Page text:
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Although CBP received nearly 21,000 initial U.S. ABTC applications between June 2014 and December 2015, the agency only processed around 18,000 applications during that time period. Of those applications processed, CBP approved 88 percent on average.\25\ During FY 2016, and before the implementation of this final rule and its establishment of a new U.S. ABTC validity period in FY 2017, CBP assumes that the agency will process the backlog of U.S. ABTC Program applications as well as new applications submitted in FY 2016. This would result in the processing of 17,370 initial U.S. ABTC applications in FY 2016. CBP also assumes that the agency will approve 88 percent of these applications, which would bring the total U.S. ABTC Program membership up to 28,303 by the end of FY 2016 (see Table 3). For initial U.S. ABTC applications received from FY 2017 to FY 2018, CBP assumes that it would maintain a processing rate equal to its projected application rate, with 14,344 U.S. ABTC applications received and processed each year. Among the projected applications processed between FY 2017 and FY 2018, CBP believes that 88 percent will receive approvals based on the historical U.S. ABTC application approval rate. Thus, about 25,000 new individuals will become members of the U.S. ABTC Program from FY 2017 to FY 2018, as Table 3 illustrates. CBP assumes that these 25,000 individuals will generally receive U.S. ABTCs with five-year validity rates and maintain their program membership for the full validity period. ---------------------------------------------------------------------------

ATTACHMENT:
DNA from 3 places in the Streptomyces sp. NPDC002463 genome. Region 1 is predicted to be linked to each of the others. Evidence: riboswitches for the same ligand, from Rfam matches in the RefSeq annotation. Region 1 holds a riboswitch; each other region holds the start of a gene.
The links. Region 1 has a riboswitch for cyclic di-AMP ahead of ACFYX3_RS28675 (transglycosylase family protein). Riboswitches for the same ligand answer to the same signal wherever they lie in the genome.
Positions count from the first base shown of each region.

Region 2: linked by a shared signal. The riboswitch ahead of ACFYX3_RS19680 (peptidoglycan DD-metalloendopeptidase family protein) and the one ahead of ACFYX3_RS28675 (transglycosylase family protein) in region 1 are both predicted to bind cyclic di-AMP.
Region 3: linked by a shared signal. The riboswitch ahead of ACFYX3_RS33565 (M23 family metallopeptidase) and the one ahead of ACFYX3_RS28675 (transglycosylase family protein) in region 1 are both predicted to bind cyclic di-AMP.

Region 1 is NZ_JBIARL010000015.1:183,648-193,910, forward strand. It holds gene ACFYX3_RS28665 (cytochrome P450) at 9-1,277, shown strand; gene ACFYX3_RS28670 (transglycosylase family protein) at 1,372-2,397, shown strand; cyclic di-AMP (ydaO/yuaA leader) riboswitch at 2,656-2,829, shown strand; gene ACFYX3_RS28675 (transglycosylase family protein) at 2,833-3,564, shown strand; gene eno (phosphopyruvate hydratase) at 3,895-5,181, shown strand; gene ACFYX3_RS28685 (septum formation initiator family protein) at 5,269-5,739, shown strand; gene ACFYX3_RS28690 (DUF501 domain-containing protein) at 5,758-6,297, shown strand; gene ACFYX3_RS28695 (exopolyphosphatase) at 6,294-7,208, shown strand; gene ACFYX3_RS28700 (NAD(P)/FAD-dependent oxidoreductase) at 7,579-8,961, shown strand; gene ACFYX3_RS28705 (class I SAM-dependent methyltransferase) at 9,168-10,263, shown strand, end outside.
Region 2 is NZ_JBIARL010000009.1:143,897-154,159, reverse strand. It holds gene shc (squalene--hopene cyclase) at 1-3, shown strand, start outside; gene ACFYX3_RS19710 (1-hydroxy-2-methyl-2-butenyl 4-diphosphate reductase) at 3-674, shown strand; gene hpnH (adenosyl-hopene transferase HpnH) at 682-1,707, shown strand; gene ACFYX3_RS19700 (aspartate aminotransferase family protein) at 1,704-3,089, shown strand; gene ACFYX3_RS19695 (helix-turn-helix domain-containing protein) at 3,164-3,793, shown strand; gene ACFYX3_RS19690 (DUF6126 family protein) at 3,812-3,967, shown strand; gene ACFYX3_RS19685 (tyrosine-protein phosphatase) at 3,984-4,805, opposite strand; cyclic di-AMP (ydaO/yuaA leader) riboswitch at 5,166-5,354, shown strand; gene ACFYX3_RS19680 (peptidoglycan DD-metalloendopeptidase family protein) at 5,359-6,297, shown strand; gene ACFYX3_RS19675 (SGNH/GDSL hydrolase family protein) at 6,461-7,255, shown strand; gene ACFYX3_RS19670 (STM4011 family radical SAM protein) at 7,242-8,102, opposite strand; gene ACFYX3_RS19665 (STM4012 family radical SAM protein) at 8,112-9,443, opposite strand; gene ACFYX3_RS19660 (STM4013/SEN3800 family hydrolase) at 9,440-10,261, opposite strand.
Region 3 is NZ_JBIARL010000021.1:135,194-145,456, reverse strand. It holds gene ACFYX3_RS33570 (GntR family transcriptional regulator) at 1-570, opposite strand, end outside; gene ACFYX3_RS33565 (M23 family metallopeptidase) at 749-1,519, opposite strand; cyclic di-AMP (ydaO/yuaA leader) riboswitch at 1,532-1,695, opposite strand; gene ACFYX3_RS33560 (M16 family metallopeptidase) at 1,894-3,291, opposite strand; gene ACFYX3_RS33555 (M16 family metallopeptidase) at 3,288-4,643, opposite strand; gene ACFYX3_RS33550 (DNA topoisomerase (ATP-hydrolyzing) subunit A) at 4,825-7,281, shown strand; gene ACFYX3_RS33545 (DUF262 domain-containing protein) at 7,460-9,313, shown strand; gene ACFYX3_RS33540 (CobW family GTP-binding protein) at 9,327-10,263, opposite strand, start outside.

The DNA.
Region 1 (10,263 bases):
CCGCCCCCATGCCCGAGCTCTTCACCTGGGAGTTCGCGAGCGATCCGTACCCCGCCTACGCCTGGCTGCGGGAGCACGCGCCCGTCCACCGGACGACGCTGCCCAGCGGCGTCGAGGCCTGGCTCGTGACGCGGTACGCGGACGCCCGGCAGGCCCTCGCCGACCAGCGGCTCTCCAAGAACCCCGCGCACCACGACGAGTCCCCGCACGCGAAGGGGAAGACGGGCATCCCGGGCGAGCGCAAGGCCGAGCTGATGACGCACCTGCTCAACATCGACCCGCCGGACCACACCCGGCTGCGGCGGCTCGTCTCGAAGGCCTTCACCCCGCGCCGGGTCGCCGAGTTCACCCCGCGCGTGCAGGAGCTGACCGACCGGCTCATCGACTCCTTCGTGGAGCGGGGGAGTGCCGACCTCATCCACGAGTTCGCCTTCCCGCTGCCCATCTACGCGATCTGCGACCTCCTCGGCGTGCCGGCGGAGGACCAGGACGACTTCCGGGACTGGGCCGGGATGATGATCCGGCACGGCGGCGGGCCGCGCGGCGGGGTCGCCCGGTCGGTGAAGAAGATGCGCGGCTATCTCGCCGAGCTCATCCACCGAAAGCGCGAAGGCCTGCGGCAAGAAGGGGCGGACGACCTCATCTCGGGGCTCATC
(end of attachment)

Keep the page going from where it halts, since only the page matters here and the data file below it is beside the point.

\25\ From June 2014 through December 2015, CBP approved 15,854 U.S. ABTC applications and denied 2,166 U.S. ABTC applications, for an approval rate of 88 percent. Source: Email correspondence with CBP's Office of Field Operations on August 12, 2015 and February 10, 2016.